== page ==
Thai investment bank Kiatnakin Phatra recently published a book commemorating fifty years of its foundation. Admirably, the book is a history not of the bank itself but instead a reference guide for Thailand’s economic history during the democratic era. Contained in the volume is a succinct summary of the current “traps” facing Thailand’s economy.
Firstly, Thailand remains stuck in the middle income trap, unable to advance to becoming a high income country. Old strategies like relying on exports produced by cheap labor without investing in research and development or innovating no longer work, making us uncompetitive when compared to our neighbors. In a similar vein, the dependence on exports and foreign technology means Thailand has fallen into the external dependency trap. In addition, the fragility of depending on tourism has been brutally revealed during the pandemic.
Thailand is also plagued by a debt trap, where households and businesses are saddled with ever-more debt has Thais have found sources of credit easier to access. Finally, despite signifiant achievements in poverty reduction, Thailand is still clearly in an inequality trap where wealth remains concentrated in the hands of the few.
Exiting these traps is a mighty challenge for any government, not to mention one continually experiencing political instability like Thailand’s. Part of the answer will require restructuring Thailand towards a more competitive, innovation-led knowledge economy that can generate sustainable economic growth: something that the government recognizes in its previous efforts to build a ‘Thailand 4.0.’ Certainly it is easier said than done.
Warakorn Awutpanyakul wrote an excellent piece in the Bangkok Post that recaps the challenges facing Thailand’s desire to shift to an innovation-based economy. Yet the government’s support for innovation has been insufficient: expenditure on R&D is lower than in peer countries and indeed declining.
To be sure, restructuring an economy takes time — it can’t happen overnight. The government has tried to move forward with structural reform with a variety of policies and projects. Yet many run into similar obstacles: insufficient political will, government support, and lack of funding. Useful tools like government procurement for innovation remain underutilized. Even something that should play to Thailand’s strengths, such as developing the creative economy, is relatively neglected. The Creative Economy Agency, tasked with supporting efforts to develop the creative industries, for example, receives a laughably small budget.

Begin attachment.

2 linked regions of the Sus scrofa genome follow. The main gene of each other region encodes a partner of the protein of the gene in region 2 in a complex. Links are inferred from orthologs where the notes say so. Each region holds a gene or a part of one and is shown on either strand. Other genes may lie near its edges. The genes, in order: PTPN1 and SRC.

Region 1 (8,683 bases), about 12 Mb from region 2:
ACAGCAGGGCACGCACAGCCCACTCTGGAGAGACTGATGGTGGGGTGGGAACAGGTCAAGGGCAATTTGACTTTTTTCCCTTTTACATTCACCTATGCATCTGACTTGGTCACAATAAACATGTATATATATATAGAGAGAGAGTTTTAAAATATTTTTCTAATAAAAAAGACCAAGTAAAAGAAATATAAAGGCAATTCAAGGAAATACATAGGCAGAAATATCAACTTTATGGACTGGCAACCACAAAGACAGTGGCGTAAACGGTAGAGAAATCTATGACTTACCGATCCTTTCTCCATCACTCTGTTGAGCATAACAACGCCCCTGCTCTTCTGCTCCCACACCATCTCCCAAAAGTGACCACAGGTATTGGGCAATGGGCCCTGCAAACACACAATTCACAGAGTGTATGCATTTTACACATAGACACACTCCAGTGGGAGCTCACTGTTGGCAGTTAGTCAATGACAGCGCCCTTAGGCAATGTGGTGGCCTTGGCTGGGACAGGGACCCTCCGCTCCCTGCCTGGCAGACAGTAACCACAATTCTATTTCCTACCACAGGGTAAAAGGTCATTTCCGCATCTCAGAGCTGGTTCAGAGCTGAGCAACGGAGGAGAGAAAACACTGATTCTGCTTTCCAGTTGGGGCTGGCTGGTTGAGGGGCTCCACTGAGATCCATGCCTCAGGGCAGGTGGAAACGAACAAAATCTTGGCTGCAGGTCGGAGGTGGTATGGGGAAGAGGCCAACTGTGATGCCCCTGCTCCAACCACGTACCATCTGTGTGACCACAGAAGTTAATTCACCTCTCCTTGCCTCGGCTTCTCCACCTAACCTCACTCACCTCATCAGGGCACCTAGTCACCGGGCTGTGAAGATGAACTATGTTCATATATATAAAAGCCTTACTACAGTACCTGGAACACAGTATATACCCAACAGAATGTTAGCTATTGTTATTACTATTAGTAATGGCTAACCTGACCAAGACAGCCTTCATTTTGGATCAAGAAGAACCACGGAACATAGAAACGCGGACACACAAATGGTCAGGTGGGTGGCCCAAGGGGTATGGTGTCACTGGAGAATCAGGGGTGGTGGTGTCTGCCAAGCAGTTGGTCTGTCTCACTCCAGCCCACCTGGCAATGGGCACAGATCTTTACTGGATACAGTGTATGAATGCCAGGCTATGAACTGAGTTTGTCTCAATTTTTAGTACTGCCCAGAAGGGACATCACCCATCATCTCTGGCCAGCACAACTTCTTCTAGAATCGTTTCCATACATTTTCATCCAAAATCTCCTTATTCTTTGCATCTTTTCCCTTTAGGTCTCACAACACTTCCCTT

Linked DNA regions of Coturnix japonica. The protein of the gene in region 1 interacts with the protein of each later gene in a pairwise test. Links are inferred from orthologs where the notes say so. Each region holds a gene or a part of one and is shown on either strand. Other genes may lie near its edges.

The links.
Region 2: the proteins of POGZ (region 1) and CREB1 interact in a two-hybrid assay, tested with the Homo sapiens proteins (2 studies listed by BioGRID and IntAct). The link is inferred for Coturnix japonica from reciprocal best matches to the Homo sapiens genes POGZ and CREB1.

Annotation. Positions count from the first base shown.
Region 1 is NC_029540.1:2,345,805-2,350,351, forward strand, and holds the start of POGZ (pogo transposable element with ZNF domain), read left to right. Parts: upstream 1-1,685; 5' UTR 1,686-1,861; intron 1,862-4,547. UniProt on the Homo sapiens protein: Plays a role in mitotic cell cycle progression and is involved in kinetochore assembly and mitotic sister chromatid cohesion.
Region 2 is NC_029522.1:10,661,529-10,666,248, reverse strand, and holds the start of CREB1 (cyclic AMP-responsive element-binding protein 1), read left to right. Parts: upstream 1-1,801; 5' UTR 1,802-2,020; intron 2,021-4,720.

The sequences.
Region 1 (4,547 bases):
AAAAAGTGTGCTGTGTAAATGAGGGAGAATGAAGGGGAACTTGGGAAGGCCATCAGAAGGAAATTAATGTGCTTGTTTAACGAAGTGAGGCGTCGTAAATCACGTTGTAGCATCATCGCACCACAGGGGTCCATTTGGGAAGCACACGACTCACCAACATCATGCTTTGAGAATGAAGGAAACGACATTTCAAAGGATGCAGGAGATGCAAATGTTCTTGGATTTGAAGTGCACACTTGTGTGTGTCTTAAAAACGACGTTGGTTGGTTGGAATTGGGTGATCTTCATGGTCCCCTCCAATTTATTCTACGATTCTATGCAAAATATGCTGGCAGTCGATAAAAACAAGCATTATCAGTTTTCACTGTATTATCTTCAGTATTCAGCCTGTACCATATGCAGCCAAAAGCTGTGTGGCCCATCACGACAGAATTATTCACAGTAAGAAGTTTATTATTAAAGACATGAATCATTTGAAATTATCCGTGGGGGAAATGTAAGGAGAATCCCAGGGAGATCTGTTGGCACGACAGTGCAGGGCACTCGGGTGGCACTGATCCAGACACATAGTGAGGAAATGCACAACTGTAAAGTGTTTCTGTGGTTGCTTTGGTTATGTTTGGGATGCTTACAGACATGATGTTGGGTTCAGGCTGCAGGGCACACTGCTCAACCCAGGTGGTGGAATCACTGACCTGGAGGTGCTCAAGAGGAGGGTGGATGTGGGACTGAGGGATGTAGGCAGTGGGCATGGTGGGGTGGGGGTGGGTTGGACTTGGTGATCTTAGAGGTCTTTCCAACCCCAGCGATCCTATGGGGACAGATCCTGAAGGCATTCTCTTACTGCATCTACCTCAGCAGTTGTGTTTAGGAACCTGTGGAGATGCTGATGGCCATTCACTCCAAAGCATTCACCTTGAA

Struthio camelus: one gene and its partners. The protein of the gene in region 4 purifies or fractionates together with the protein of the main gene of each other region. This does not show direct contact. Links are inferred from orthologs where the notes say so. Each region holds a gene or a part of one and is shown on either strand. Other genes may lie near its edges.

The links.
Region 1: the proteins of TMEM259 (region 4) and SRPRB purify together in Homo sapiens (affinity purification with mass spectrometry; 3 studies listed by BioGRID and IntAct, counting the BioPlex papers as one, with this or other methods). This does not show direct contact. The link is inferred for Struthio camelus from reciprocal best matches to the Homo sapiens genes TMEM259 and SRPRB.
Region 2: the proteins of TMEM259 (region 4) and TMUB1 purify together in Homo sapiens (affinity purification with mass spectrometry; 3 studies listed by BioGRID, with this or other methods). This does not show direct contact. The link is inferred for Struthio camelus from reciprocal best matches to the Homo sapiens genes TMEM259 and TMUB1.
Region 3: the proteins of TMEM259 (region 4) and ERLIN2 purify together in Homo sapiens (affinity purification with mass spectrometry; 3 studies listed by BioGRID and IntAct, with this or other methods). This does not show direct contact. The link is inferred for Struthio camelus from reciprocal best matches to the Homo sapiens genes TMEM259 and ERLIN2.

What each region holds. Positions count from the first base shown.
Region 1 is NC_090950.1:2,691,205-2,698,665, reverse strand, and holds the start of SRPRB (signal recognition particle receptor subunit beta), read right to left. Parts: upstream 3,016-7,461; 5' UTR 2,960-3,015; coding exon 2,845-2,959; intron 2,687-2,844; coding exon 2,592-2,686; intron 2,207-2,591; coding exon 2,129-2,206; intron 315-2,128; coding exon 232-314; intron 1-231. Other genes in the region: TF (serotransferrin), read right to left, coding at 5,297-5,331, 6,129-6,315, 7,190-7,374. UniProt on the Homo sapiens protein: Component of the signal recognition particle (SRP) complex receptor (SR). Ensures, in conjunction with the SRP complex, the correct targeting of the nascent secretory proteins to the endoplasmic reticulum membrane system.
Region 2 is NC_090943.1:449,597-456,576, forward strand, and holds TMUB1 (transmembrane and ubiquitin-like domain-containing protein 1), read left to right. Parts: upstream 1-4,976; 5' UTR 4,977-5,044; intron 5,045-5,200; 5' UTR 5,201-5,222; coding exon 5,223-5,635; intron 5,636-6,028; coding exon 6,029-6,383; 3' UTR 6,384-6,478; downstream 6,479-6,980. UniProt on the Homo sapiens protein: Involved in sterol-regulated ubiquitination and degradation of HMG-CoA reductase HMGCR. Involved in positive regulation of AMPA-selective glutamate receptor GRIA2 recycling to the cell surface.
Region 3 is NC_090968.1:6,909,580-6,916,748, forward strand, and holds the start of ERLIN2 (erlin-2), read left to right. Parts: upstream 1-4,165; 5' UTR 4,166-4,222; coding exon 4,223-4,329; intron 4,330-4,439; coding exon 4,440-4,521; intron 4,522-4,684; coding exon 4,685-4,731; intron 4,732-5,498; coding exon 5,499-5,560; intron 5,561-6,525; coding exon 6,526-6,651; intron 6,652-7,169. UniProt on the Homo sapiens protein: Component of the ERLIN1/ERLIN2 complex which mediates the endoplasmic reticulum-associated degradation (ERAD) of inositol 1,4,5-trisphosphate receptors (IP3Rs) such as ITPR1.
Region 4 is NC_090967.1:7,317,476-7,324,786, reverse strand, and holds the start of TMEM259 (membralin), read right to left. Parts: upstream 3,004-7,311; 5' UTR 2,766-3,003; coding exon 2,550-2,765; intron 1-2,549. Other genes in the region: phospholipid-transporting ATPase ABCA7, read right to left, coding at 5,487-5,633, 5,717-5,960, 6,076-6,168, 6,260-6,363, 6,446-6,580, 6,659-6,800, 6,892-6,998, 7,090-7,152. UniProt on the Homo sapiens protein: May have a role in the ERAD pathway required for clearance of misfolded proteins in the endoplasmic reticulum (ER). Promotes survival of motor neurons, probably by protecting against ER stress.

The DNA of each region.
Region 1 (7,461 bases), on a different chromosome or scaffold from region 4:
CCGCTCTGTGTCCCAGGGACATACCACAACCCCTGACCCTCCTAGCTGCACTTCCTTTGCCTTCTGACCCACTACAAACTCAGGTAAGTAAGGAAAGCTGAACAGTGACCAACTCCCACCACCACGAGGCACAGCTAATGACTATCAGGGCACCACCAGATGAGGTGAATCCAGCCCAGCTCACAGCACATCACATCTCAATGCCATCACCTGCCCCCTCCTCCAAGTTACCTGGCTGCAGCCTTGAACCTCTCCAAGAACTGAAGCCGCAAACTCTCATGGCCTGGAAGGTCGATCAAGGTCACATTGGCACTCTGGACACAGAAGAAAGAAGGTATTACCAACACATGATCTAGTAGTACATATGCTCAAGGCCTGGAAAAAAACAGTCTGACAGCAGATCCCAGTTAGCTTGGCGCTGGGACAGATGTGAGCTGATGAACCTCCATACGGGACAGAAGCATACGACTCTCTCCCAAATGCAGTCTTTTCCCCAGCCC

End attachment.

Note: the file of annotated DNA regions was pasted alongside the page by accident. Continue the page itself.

Meanwhile, Thailand’s education system remains ill-equipped at best for producing a skilled workforce that can drive forward the knowledge economy we need. Lifelong learning is also poorly supported. I think often about going on a site visit at one of Bangkok’s skills training schools, ostensibly aimed at providing adults with the skills they need to succeed in this economy, and finding out that fortune-telling classes comprise part of its curriculum. An interesting and perhaps even useful thing to know, perhaps, but surely not what quite we are looking for in a labor force we hope will drive an innovative economy.
How, then, might we bring ourselves out of the innovation trap? It is not enough to simply mouth platitudes like “Thailand 4.0.” We cannot simply fool ourselves into thinking the current government programs intended to drive innovation — which exist, to be sure — are sufficient. We need a competent state capable enough to guide Thailand’s economic restructuring.
But herein lies another obstacle: is Thailand’s state capability equal to the immensity of the challenges that lie ahead?
In the book Building State Capability by Matt Andrews, Lant Pritchett and Michael Woolcock “Many states,” they argue, “have skewed capabilities — the capability to routinely and repeatedly propose the three P’s [policies, programs and projects], but not the capability to implement them.” They also find that Thailand has been experiencing a “rapid deterioration in state capability.” Not a cheerful finding!
But how can this be fixed? Political scientist Barbara Geddes argued that there exists a “politician’s dilemma.” Politicians have conflicting incentives — they could build a bureaucracy that is competent and capable of advancing long-term national interests. However, they could also sustain a clientelistic civil service that can be used for short-term personal and political gain. It is worth asking: what incentives do Thailand’s politicians have for bureaucratic reform?
Regardless of which political camp ends up in power at the next election, they will face the same structural issues that the current government have been unable to resolve: a society that will get old before it gets rich, unready for many of the transformations that are taking over the world, still stuck with the same sputtering economic engines that are no longer sufficient to propel Thailand into the future.
Our political leaders must develop the necessary vision and determination to look beyond short-term political gain in favor of thinking strategically about the long-term challenges facing Thailand. Otherwise, these problems will remain unresolved — until it is too late.